Besides the obstacles stated by both literature and the chosen experts, the interview partners consider some aspects important while they do not receive much attention in the literature. This important aspect, which is strongly linked to the need of certificates, is the lack of knowledge concerning the German labor market. As mentioned in chapter 2.3.1, only a very small part of the German labor force is unskilled and vocational training is the key to access many areas of employment. Hence, as confirmed by the expert of the GCEE, in order to be successful in the long-term, especially young refugees should understand that investing in education and qualification pays off, although this might mean a trade-off between fast earnings opportunities and sustainable employment in the future. Nevertheless, the in chapter 2.2.3 indicated young average age of the people coming to Germany could be exploited as opportunity since, according to the researcher of the IfW Kiel, they are motivated to qualify. In addition to this, in the opinion of the DGB expert in the field of social security, refugees often do not know their individual rights on the labor market regarding wage or working hours and hence can easily become subject of exploitation.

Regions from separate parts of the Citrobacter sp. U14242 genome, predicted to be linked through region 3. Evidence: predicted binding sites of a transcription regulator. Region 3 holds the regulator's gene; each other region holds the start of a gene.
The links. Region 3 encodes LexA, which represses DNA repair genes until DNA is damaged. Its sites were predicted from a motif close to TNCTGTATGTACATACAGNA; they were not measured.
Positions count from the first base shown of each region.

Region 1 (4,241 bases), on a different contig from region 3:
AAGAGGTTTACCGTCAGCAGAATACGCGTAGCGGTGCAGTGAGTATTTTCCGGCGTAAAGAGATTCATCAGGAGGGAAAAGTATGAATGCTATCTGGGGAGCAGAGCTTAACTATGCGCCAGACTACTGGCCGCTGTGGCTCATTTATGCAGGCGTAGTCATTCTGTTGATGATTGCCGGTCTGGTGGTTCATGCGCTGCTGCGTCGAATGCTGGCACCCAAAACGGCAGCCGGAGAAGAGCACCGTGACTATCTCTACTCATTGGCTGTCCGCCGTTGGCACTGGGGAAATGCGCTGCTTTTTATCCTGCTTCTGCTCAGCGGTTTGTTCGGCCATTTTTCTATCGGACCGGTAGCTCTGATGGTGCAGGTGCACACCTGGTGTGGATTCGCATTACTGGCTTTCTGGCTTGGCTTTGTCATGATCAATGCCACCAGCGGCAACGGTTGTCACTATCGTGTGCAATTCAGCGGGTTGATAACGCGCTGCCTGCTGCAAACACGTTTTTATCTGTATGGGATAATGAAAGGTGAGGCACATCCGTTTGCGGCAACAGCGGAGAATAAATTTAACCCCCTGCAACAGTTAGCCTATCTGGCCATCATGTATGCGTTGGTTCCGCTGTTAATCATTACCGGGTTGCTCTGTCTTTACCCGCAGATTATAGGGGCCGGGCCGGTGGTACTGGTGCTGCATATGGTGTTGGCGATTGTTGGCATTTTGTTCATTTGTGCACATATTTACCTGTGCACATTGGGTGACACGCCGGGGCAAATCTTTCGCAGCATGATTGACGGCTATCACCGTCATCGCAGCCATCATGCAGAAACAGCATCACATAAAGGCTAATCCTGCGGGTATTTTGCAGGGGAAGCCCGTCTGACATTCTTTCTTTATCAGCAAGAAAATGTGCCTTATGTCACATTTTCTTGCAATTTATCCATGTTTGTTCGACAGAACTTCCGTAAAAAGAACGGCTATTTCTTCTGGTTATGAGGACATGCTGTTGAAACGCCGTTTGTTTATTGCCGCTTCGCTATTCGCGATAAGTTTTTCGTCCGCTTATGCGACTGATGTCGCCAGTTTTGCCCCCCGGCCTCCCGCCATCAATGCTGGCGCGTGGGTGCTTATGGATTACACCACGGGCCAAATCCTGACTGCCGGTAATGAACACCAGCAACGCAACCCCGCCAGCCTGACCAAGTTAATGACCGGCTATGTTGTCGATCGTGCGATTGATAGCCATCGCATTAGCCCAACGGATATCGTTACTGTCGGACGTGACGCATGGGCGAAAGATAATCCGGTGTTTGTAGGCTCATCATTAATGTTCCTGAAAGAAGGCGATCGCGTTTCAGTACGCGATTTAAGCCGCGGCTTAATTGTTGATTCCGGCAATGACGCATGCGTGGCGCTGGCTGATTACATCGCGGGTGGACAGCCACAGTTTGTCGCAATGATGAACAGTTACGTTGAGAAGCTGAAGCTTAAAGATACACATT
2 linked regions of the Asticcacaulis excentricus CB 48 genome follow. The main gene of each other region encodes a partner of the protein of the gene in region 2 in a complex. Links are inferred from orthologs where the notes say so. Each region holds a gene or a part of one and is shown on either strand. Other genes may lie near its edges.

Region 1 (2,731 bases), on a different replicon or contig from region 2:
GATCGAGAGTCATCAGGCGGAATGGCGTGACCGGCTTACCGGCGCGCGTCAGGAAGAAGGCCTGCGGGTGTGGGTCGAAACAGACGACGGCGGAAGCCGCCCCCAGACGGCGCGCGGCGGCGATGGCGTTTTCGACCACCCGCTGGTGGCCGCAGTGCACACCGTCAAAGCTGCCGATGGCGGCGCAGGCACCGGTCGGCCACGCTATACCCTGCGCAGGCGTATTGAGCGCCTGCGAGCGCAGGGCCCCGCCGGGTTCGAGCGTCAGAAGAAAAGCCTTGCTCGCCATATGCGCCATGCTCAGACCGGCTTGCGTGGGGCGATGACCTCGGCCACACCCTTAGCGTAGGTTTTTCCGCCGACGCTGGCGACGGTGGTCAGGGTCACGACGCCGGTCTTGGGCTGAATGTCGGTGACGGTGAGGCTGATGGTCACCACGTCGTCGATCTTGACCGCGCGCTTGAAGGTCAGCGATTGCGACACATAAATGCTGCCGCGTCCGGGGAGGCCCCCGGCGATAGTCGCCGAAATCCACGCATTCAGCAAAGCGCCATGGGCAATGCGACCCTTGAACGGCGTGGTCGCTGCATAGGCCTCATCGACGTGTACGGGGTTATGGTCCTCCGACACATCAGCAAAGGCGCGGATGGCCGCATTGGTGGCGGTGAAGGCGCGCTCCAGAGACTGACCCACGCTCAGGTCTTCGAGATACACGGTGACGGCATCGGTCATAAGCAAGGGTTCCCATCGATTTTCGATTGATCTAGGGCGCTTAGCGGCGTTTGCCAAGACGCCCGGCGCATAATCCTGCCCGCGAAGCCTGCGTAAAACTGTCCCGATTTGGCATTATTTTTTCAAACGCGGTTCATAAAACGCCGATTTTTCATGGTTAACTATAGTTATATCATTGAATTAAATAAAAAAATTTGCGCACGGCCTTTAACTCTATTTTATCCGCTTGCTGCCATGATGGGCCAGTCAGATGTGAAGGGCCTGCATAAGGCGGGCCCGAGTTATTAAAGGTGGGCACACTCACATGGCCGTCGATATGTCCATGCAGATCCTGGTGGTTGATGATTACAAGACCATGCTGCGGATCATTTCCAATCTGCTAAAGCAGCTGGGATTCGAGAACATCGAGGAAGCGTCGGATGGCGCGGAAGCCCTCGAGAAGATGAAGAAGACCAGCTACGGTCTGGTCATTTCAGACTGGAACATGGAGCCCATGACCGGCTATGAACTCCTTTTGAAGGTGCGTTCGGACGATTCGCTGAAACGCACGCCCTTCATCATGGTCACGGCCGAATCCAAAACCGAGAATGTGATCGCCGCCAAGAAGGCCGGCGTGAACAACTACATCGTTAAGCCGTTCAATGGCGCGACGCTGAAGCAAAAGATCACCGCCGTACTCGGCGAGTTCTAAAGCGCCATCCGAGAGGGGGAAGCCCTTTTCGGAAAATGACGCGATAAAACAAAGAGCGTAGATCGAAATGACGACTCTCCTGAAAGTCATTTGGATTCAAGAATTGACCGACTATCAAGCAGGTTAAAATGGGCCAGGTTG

Despite obstacles stimulated by a lack of language skills or qualifications, the expert on migration policy from the DBG as well as the president of the IWH mention that the German history with migration as well as cultural differences can also play a role. Nevertheless, they rate the adverse influence of cultural differences as rather subordinate. Furthermore, the experts who mentioned culture as hurdle acknowledged that the occurrence is limited to certain regions. They assume that areas in which the population with a migration background is rather small will have greater problems with accepting refugees than regions with a multicultural population.